Before your joint replacement surgery, your doctor will discuss anesthesia with you. The selection of anesthesia is a major decision that could have a significant impact on your recovery. It deserves careful consideration and discussion with your surgeon and your anesthesiologist.
Several factors must be considered when selecting anesthesia, including:
Your past experiences and preferences. Have you ever had anesthesia before? Did you have a reaction to the anesthesia? How do other members of your family react to anesthesia?
Your current health and physical condition. Do you smoke? Are you overweight? Are you being treated for any condition other than your joint replacement?
Your reactions to medications. Do you have any allergies? Have you ever experienced bad side effects from a drug? What medications, nutritional supplements, vitamins, or herbal remedies are you currently taking?
The risks involved. Risks vary, depending on your health and selection of anesthesia, but may include breathing difficulties, allergic reactions and nerve injury. Your surgeon and anesthesiologist will discuss specific risks with you.
Your healthcare team. The skills and preferences of your surgical and anesthesia team play an important role in the selection of anesthesia.
There are three broad categories of anesthesia: local, regional and general.
Local anesthesia numbs only the specific area being treated. The area is numbed with an injection, spray or ointment that only lasts for a short period of time. Patients remain conscious during this type of anesthesia. This technique is reserved for minor procedures. For major surgery, such as hip or knee replacement, local anesthesia may be used to complement the main type of anesthesia that is used.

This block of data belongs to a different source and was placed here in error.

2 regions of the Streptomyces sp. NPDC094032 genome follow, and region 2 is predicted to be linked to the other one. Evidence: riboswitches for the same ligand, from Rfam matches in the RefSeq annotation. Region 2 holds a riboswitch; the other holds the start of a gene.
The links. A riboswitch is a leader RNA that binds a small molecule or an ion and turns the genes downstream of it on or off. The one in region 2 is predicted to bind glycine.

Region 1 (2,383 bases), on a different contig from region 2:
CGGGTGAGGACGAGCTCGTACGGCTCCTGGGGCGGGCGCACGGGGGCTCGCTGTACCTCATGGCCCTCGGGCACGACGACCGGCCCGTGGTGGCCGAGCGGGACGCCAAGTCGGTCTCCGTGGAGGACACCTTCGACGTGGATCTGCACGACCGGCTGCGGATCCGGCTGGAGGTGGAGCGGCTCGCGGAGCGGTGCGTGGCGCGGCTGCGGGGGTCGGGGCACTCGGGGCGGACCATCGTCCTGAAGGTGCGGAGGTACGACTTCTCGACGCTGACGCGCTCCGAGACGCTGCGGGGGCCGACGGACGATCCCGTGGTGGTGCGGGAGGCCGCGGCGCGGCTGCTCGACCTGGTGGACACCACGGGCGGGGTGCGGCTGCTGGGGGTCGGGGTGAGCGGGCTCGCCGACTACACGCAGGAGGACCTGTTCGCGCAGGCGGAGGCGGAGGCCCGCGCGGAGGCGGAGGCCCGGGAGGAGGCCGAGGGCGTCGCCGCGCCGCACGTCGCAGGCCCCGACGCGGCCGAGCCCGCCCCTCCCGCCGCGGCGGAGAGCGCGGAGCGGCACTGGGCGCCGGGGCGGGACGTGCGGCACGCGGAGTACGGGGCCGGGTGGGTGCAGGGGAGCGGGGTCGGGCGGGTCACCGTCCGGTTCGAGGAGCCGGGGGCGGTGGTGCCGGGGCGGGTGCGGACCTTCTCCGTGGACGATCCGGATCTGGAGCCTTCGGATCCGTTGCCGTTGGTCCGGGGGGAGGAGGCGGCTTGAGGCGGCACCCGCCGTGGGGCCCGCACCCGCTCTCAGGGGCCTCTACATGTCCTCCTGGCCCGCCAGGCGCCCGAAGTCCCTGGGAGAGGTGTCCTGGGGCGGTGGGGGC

Regional anesthesia involves blocking the nerves to a specific area of the body, without affecting your brain or breathing. Because you remain conscious, you will be given sedatives to relax you and put you in a light sleep.
The three types of regional anesthesia used most frequently in joint replacement surgery are spinal blocks, epidural blocks and peripheral nerve blocks.
Spinal Block. In a spinal block, the anesthesia is injected into the fluid surrounding the spinal cord in the lower part of your back. This produces a rapid numbing effect that wears off after several hours.
Epidural Block. An epidural block uses a catheter inserted in your lower back to deliver local anesthetics over a variable period of time. The epidural block and the spinal block are administered in a very similar location; however, the epidural catheter is placed in a slightly different area around the spine as compared to a spinal block.
Peripheral Nerve Block. A peripheral nerve block places local anesthetic directly around the major nerves in your thigh, such as the femoral nerve or the sciatic nerve. These blocks numb only the leg that is injected, and do not affect the other leg. One option for a peripheral block is to perform a one-time injection around the nerves in order to numb the leg just long enough for the surgery. Another option for this type of block is to keep a catheter in place, which can deliver continuous local anesthesia around the nerves for up to several days after surgery.